Tucked away in a woodland area on the southern outskirts of the industrial city of Sheffield, is a Victorian building with holy spring water.
The Birley Spa Bathhouse is a remarkable building that has been locally described as the best-kept secret in Sheffield. Although the spring was reputed to have been used by both the Neolithic occupants of the area and the Romans, the first written record of the use of the spring water was in the 18th century, when a Quaker family constructed a simple square building over the spring.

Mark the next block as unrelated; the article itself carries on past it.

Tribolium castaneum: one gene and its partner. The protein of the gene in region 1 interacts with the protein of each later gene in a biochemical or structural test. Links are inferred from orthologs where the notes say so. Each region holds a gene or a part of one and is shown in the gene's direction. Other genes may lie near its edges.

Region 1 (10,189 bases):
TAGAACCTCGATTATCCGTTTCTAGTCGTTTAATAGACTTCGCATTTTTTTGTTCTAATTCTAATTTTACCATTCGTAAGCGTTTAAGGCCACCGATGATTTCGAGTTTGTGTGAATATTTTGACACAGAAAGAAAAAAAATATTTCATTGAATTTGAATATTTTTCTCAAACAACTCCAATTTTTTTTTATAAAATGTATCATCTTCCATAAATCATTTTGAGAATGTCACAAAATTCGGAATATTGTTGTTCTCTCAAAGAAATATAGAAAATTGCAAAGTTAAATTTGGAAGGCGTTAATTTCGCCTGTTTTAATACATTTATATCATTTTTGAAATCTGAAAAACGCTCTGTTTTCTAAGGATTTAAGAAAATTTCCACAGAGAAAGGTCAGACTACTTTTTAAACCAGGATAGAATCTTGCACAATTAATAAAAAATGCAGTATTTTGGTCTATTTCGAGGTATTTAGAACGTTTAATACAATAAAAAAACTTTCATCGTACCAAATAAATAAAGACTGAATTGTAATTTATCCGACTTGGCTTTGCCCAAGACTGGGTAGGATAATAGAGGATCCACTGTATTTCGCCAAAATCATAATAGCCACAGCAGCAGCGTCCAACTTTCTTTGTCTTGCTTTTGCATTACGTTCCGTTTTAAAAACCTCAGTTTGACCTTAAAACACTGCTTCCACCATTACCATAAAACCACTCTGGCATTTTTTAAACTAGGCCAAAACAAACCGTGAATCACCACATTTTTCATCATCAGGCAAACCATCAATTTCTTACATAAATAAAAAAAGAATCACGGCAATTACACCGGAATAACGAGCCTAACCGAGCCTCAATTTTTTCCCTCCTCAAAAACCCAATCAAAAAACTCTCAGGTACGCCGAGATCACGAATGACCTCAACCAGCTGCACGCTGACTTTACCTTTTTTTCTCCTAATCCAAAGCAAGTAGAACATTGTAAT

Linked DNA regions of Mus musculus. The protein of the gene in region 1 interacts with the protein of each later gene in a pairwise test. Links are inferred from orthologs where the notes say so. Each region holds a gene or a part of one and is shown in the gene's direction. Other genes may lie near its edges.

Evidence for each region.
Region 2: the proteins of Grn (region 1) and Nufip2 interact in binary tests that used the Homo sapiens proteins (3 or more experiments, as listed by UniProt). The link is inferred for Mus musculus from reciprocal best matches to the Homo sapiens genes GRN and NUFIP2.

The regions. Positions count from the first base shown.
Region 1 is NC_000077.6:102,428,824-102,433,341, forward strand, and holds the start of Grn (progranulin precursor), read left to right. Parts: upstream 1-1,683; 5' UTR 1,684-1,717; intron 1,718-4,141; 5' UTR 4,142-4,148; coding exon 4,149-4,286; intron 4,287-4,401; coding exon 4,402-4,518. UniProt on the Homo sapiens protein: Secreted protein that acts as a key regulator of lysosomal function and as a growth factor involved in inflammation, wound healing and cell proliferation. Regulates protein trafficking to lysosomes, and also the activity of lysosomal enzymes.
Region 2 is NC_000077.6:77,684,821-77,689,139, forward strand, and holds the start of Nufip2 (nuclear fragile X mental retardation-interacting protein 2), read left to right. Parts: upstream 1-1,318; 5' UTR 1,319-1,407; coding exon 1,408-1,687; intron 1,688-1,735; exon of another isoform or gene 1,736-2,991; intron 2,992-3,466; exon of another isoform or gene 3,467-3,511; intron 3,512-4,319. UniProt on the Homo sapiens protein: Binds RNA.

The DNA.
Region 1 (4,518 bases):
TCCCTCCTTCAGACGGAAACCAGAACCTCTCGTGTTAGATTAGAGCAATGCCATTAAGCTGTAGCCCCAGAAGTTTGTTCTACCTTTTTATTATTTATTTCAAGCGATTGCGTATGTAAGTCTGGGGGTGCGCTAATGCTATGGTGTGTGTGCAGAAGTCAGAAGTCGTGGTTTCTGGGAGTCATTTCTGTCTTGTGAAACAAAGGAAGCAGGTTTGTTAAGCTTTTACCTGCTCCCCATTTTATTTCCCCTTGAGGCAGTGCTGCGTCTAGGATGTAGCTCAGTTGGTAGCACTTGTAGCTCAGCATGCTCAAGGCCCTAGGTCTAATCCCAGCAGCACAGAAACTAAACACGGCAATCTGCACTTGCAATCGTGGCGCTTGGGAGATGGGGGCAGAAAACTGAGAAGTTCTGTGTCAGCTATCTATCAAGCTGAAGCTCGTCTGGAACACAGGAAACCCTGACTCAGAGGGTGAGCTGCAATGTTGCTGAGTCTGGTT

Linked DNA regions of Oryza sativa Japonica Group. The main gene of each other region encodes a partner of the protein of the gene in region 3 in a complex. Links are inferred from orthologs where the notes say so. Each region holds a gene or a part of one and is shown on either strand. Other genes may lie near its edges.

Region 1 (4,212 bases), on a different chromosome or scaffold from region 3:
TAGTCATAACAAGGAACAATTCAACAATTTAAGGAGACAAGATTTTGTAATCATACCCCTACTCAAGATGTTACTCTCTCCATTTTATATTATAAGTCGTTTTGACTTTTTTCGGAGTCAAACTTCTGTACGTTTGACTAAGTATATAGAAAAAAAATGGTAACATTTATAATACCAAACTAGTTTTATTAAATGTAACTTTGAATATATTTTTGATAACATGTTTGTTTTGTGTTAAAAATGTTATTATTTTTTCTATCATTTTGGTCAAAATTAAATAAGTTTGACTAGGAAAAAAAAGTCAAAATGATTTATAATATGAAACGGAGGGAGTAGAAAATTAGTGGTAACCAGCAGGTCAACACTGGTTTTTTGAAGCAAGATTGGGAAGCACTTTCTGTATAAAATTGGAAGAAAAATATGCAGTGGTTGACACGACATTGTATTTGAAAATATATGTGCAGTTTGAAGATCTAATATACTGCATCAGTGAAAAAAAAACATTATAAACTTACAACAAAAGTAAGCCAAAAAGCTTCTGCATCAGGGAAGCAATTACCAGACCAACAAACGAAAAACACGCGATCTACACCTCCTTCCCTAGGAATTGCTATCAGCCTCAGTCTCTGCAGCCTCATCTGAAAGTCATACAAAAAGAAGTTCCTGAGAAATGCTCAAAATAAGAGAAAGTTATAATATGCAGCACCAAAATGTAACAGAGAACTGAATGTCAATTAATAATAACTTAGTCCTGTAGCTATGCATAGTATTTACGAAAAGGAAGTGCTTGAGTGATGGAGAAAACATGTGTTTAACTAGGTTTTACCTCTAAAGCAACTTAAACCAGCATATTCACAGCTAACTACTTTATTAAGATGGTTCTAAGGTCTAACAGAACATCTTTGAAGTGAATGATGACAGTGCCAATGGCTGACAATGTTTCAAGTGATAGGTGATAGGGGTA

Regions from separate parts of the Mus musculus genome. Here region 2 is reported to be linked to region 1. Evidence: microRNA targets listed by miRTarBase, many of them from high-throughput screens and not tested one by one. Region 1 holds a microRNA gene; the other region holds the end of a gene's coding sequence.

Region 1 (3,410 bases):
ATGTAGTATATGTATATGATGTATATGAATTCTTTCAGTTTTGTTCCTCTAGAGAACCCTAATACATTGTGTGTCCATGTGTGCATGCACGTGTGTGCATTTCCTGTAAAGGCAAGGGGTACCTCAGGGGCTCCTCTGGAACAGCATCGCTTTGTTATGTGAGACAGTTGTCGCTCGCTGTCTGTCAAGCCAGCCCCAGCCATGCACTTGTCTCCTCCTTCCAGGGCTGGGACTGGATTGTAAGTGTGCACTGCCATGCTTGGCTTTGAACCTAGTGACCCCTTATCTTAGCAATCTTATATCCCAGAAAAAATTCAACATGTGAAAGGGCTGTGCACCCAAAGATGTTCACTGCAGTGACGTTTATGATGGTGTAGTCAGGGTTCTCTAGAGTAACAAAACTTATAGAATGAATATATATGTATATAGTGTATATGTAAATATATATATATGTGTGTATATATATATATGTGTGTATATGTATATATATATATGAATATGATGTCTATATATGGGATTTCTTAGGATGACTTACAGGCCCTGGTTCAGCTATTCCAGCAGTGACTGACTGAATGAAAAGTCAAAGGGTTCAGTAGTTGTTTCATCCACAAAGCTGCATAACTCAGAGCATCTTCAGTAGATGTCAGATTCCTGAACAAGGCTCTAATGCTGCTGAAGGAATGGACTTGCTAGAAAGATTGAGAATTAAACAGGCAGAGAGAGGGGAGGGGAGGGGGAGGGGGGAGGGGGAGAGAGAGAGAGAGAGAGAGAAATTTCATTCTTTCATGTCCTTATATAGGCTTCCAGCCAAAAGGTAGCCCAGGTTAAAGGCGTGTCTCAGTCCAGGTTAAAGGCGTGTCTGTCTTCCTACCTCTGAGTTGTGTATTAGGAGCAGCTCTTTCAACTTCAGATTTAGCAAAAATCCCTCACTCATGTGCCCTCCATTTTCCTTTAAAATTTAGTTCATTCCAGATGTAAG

This once simple primitive bathhouse was demolished by the Earl Manvers—the local Lord of the manor—in 1843, to create an ambitious spa resort with luxury accommodation, both hot and cold plunge pools, and a pump room to allow guests to take the spring water with them.
The building sits in a delightful wooded valley and the spring water—said to have healing properties—issues continually from under the building itself, feeding a boating lake which was an installed in the early-20th century.